Miss Write's Advice: A how-to guide for budding authors

Miss Write Illustration by One Fine Day Cartoons
Category: Writing

I am only just now entering high school and I want to become a bestselling author. How can I prepare myself to become a professional writer? Cassandra

I’m impressed at your conviction and ambition to be a writer. There are lots of adults who still don't know what they really want to do! But I'll be honest with you, writing isn't an easy path to choose. Getting your work out there is hard and becoming a bestselling author is even harder. 

But it’s not all doom and gloom. There are lots of ways you can develop your writing and in time you'll build a solid body of experience towards your chosen career.

But before you get too lost in daydreaming about your future success, here are my top tips for preparing to be a professional writer:

1.    Write, write, write

The most obvious thing you can do right now is write. Anytime, anywhere, it doesn’t matter, as long as you’re writing. It can take years to hone your style and find your voice, so the earlier you start this journey the better. Don’t feel too pressured or tied down by a particular genre; try lots of different forms while you’re still young and fearless. Keep a notebook with you and scribble down notes about characters and stories while you’re waiting for the bus or walking between classes (just make sure you look up every now and then). Enjoy exploring your imagination and don't worry too much about the end result, it's all good practice for now. 

2.    Read, read, read

I guarantee you will learn something from every book you read.

The second most obvious thing you can do is read. Read all kinds of books, including genres you’re interested in and authors whose style you admire. Mix in some books you wouldn't normally pick up as well because I guarantee you will learn something from every book you read. Pay attention to the craft of these books - plot, dialogue, characterisation - and make notes. Don’t worry about right or wrong answers, you’re not writing an essay to be graded! Explore your thoughts more deeply and you’ll develop a strong instinct for your own writing.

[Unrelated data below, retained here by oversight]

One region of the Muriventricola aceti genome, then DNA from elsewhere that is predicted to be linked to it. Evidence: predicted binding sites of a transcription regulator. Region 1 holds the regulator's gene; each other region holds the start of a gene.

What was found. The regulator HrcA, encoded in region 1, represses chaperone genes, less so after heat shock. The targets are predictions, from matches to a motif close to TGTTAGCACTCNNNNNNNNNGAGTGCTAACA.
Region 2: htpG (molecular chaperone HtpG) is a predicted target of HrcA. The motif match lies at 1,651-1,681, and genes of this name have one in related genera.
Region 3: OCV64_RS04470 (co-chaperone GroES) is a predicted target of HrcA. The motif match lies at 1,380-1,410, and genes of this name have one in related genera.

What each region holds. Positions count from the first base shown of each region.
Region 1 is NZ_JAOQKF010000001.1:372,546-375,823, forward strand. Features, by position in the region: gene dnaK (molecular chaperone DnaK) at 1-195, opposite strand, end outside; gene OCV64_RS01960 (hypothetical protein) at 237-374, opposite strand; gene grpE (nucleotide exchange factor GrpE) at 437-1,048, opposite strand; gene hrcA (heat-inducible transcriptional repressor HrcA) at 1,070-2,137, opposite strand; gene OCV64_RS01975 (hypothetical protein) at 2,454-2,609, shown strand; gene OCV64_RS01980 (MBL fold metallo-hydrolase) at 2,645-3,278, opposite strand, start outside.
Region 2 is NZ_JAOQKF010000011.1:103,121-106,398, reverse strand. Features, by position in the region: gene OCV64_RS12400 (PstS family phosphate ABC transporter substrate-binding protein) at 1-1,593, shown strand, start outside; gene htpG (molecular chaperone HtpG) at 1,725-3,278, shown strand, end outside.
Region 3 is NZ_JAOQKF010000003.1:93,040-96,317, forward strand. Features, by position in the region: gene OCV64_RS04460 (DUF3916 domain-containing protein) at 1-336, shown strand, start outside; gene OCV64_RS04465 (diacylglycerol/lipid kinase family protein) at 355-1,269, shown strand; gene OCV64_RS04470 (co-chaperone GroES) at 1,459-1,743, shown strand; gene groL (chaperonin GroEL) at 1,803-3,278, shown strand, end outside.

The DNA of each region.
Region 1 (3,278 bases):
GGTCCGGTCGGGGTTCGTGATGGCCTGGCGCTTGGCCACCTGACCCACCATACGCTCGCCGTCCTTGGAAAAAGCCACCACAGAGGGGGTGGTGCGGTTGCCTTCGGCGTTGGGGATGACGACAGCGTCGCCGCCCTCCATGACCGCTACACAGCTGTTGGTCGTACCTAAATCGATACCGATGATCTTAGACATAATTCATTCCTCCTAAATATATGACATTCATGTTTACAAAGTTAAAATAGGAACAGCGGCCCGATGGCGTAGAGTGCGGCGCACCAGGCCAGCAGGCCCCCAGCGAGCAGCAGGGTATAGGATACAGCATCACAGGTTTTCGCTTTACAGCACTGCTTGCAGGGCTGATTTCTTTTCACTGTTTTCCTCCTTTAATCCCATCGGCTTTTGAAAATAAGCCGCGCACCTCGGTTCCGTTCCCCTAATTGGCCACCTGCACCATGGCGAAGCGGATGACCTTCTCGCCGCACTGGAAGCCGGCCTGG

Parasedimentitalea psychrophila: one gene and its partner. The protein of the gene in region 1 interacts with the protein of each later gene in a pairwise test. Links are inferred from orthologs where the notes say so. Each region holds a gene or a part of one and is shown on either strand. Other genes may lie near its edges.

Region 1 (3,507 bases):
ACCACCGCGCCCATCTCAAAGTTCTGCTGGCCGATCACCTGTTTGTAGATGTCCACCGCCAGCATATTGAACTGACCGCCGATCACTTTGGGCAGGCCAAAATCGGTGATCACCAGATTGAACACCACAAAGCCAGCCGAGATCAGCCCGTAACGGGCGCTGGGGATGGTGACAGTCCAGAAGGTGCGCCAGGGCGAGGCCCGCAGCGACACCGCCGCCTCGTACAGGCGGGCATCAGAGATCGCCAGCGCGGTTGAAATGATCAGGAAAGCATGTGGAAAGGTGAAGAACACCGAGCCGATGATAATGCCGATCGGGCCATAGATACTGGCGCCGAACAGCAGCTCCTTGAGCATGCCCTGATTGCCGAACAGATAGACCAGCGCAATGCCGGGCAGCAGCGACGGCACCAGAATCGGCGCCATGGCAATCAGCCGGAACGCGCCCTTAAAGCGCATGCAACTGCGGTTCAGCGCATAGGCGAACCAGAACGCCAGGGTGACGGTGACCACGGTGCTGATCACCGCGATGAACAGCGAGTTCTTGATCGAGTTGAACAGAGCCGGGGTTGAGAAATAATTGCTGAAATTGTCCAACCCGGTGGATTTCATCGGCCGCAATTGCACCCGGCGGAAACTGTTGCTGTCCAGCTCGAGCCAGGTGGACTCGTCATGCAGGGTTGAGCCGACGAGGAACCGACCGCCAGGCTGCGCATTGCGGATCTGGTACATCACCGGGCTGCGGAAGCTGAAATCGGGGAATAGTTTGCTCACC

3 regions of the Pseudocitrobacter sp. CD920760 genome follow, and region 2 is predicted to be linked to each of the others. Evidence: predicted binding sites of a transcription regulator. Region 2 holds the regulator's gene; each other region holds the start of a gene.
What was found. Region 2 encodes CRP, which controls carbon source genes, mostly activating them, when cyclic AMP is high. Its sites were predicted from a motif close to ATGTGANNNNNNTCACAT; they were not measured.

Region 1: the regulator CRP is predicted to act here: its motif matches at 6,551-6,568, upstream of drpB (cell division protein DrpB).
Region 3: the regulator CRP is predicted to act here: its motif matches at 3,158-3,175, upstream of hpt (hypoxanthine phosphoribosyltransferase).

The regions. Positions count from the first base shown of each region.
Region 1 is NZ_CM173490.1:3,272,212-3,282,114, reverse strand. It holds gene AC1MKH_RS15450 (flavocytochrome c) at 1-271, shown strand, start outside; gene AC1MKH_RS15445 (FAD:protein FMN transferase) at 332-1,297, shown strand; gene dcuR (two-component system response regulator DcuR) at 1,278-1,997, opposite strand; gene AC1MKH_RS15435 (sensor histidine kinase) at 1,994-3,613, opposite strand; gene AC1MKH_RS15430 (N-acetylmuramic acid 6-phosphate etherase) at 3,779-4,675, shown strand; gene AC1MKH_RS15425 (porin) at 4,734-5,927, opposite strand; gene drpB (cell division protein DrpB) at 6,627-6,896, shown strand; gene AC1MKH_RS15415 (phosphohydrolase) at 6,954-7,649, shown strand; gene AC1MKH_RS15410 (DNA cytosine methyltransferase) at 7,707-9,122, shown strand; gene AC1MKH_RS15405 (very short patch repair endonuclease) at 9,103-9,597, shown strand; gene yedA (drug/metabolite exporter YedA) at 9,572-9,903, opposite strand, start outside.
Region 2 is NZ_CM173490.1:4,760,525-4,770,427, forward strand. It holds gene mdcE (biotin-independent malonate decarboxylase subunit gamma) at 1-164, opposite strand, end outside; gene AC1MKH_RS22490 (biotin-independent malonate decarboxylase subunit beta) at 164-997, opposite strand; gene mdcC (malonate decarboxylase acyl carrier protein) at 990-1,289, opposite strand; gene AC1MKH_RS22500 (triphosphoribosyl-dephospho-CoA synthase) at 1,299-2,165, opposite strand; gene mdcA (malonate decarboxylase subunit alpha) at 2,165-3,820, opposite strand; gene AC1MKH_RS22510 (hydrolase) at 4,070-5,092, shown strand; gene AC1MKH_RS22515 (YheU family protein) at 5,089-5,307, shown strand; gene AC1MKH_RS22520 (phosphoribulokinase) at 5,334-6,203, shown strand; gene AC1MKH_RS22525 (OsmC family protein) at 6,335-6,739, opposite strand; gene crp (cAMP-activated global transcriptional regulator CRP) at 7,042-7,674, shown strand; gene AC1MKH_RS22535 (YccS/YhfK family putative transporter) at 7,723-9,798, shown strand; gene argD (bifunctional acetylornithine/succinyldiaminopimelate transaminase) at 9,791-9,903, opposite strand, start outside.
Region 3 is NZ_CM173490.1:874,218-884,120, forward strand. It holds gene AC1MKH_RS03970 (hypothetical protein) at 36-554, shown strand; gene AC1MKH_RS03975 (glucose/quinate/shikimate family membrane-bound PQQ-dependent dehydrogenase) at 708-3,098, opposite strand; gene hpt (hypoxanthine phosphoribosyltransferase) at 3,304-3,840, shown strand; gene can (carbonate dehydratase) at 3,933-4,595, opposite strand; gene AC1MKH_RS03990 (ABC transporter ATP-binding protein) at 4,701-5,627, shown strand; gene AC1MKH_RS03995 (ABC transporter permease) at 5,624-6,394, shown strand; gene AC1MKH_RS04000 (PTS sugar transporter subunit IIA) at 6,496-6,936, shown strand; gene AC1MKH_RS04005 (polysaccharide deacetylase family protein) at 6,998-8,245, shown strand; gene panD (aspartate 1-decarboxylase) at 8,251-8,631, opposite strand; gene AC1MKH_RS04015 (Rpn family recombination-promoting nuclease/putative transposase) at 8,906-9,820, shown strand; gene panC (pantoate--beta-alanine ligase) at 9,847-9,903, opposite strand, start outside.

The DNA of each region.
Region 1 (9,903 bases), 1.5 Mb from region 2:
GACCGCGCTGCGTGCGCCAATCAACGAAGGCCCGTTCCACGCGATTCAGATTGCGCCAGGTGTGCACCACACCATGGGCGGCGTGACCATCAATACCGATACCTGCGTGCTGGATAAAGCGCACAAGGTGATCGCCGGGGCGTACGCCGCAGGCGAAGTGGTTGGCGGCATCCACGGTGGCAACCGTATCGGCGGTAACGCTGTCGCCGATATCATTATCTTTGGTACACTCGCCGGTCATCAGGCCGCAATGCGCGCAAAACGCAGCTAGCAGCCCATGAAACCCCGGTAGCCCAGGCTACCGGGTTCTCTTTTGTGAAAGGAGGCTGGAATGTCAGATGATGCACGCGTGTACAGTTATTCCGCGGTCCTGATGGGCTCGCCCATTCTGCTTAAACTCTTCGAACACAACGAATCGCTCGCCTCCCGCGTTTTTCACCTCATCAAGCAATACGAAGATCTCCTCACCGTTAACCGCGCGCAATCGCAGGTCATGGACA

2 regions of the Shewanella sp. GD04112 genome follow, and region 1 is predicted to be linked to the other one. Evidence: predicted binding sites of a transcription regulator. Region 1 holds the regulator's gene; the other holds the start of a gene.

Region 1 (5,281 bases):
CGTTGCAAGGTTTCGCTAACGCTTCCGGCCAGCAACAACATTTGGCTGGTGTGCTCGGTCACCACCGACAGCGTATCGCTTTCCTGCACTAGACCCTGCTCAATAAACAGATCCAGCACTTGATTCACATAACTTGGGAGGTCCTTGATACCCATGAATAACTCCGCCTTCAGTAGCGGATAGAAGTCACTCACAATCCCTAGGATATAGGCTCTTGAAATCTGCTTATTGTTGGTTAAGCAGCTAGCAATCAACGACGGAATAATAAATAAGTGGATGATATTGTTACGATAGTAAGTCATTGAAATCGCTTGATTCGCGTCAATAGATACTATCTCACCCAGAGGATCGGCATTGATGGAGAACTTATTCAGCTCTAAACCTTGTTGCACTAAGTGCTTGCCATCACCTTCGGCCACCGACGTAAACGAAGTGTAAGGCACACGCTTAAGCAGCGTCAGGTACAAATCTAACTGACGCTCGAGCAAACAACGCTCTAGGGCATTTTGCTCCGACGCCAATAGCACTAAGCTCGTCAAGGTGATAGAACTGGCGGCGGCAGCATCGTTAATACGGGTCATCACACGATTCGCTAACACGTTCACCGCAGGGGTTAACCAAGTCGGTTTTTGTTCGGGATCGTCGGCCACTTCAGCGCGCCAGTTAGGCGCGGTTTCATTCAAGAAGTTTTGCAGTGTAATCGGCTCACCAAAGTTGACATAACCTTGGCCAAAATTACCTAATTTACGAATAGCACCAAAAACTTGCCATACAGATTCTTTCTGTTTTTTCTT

Don’t forget to read for fun as well. Nothing beats escaping into the pages of a book when writing isn't going well. Ask your friends, teachers and school librarians for recommendations or take a look at our book lists for inspiration.

3.    Make the most of opportunities at school

There will be plenty of opportunities for you to get involved with writing at school. Relish the creative writing essays and exam options, but don’t forget about the extra-curricular opportunities too. Write for your school paper, submit to school anthologies or get involved with a drama group if you're interested in writing for the stage.

You could also start an after school or lunchtime writing group with friends and classmates. Getting support and feedback from like-minded writers is useful; you'll feel much less isolated and you’ll learn a lot from reading other people’s work. 

4.    Write what you enjoy

You’ve got plenty of time to develop your writing, focus on what you enjoy writing.

I would argue that this is the most important thing for you to do right now. You’ve got plenty of time to develop your writing, so don’t feel pressured to immediately complete a novel or write loads of short stories. Instead, focus on what you enjoy writing. You might just enjoy keeping a diary or scribbling down a few rough stories before embarking on anything lengthier. Fan fiction might also be an ideal pursuit. Fan fiction takes away the pressure of creating something entirely from scratch, giving you existing characters, settings and a potential readership. 

5.    Get your work out there (when you’re ready)

Don’t rush to get your work out there, but if you do feel that you’re ready, there are lots of opportunities for young writers, including digital platforms such as Wattpad. If you're aged between 14 and 17, you can apply for the Young Writers Awards.

6.    Be patient

It's important to remember that writing takes time, and unless you’re very lucky, you’re unlikely to be a bestselling author, but with hard work you may find some success. Use this time to experiment with your work and enjoy the process of writing. Make sure you're also out there having fun with your friends and making the most of your time at school. All of this experience will find its way into your writing and even the hardest working writers need a break! Good luck and happy writing. 

Have you got a question for Miss Write? Add it as a comment at the bottom of this blog or ask away on our Facebook page or @ScottishBkTrust on Twitter, using the hashtag #askmisswrite.

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Miss Write

Miss Write is Scottish Book Trust's resident writing Agony Aunt. When she's not busy drinking tea, making to-do lists or alphabetising her book collection, she likes to get some writing done.